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Character is what you are. Reputation is what people think you are.

Henry H. Saunderson

The prince, the palace & the partying

04 October 2012

It’s widely known that England’s George III was a little nuts. But you’d be forgiven for thinking that “Mad King George’s” eldest son Prince George (1962-1830) was the eccentric in the family upon visiting his princely pavilion in Brighton. The young prince began drinking with abandon and enjoying the pleasures of women while still a teenager. And to daddy’s displeasure, he soon started hanging out with dissolute uncle the Duke of Cumberland, who was enjoying himself royally be the sea in Brighton.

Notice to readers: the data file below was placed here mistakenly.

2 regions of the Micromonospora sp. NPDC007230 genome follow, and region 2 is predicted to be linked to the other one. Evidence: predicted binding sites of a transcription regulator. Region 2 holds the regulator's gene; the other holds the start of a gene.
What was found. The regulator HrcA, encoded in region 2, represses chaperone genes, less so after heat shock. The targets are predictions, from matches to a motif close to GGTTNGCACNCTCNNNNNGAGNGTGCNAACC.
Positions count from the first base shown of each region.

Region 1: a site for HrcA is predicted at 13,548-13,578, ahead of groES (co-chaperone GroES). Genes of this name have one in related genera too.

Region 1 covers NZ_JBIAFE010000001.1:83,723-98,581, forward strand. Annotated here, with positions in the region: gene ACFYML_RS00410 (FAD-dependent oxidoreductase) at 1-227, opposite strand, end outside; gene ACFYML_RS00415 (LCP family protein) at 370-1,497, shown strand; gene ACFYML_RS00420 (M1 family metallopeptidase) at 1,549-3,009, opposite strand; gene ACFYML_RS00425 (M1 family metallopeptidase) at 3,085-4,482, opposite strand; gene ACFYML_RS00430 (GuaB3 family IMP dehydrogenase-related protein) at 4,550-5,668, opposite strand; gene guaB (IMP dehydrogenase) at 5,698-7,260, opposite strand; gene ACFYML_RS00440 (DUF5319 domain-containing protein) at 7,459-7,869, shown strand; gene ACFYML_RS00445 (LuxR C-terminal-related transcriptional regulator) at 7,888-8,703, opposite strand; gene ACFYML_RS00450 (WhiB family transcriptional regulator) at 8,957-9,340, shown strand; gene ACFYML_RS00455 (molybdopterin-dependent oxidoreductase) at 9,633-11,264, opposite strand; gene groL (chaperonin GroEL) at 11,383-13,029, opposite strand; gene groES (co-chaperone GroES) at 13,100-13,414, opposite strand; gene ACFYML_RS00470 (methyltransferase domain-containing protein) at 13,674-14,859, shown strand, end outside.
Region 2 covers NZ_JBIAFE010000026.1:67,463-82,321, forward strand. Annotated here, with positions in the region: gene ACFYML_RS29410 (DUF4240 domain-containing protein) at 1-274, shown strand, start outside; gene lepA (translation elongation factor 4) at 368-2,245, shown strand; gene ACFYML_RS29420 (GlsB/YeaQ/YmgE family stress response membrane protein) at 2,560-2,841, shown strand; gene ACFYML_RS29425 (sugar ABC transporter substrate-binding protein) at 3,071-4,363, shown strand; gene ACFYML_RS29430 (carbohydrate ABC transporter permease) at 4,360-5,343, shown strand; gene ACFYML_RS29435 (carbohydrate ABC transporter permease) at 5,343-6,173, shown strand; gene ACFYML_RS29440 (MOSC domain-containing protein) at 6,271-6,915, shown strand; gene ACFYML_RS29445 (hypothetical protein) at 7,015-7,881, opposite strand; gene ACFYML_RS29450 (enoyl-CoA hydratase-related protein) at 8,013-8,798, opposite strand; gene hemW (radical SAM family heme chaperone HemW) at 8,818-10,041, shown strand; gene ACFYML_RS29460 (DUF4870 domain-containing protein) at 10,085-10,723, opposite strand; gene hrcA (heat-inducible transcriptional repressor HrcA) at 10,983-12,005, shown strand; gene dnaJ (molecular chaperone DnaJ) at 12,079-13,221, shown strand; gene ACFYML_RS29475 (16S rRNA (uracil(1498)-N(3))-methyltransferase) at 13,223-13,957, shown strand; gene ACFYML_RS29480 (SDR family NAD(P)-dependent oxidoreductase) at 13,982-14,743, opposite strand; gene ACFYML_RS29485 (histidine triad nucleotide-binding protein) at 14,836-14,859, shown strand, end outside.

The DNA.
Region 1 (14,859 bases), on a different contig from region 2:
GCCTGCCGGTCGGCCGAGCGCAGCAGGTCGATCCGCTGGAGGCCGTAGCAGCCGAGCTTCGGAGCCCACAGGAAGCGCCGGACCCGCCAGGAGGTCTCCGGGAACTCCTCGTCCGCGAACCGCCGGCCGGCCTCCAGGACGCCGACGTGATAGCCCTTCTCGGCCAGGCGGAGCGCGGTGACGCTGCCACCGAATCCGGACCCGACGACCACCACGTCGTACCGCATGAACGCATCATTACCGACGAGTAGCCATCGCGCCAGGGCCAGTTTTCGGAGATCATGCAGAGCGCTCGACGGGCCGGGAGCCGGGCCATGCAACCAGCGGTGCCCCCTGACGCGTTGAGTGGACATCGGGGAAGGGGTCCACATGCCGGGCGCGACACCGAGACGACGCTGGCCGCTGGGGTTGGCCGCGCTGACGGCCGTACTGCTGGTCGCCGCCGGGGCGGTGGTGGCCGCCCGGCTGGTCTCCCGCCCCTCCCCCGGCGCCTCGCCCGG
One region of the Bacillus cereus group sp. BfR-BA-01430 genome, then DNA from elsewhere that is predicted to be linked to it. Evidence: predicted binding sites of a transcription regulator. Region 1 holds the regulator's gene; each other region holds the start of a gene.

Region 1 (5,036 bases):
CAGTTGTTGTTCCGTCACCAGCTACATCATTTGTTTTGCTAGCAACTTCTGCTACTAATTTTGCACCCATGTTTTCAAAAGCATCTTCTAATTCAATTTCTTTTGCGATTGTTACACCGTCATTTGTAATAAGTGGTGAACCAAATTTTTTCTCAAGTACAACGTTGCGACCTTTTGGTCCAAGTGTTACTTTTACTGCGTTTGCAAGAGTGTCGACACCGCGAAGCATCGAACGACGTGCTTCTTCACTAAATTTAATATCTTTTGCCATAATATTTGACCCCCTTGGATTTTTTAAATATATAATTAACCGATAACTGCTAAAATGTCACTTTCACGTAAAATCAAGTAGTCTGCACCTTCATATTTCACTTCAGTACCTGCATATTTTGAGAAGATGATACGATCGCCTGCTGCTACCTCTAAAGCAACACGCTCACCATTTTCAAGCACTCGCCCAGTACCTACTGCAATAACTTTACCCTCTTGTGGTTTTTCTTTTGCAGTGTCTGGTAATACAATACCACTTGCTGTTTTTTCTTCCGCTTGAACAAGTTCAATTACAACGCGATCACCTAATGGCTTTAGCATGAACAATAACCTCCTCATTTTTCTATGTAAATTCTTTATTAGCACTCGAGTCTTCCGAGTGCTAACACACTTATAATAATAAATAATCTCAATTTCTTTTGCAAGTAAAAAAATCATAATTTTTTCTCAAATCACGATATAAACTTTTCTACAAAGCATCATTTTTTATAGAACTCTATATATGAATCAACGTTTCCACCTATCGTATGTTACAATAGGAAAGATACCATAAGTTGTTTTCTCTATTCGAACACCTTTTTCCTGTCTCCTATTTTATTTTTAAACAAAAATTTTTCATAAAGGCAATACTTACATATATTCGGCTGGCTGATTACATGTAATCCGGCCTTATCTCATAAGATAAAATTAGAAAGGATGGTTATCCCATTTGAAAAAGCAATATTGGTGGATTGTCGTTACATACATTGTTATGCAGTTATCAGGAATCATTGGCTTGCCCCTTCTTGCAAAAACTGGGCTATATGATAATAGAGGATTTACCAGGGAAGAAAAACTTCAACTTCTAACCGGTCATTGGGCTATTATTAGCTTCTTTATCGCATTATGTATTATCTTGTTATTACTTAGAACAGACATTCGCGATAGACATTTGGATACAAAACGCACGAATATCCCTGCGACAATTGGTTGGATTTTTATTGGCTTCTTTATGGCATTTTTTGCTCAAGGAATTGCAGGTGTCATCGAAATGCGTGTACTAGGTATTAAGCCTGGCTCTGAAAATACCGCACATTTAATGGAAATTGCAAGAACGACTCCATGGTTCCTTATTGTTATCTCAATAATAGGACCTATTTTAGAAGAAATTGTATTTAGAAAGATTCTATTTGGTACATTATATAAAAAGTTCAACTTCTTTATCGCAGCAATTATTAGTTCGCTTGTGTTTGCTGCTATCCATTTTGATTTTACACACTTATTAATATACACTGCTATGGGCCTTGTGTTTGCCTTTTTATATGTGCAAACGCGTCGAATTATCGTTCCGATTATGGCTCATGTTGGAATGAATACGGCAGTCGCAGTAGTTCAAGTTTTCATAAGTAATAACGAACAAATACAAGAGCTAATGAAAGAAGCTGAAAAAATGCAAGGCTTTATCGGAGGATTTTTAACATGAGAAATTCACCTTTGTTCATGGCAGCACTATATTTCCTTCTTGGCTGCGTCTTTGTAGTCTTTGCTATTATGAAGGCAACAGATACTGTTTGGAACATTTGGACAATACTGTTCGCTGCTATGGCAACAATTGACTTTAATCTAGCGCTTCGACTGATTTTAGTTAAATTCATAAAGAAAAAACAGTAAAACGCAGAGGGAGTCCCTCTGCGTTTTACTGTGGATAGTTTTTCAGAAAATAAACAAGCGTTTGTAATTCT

In 1787 George commissioned Henry Holland to design a neoclassical villa as his personal pleasure palace. While he waited to accede to the throne , George whiled away the years with debauched parties for himself, his mistresses and his aristocratic friends. Even conscious of what was trendy, George decided in 1815 to convert the Marine Pavilion to reflect the current fascination with all things Eastern . He engaged the services of John Nash , who laboured for eight years to create a Mogul Indian-style palace, complete with the most lavish Chinese interior. George finally had a palace suited to his outlandish tastes and he was now a king. His brother and successor, William IV (1765-1837). Also used the pavilion as a royal residence, as did William’s niece Victoria (1819-1901). But the conservative queen never really looked to the place and in 1850 sold it to the town, but not before stripping it of every piece of furniture,143 wagons were needed to transport the contents. But many original items were later returned and the palace is now restored to its former glory.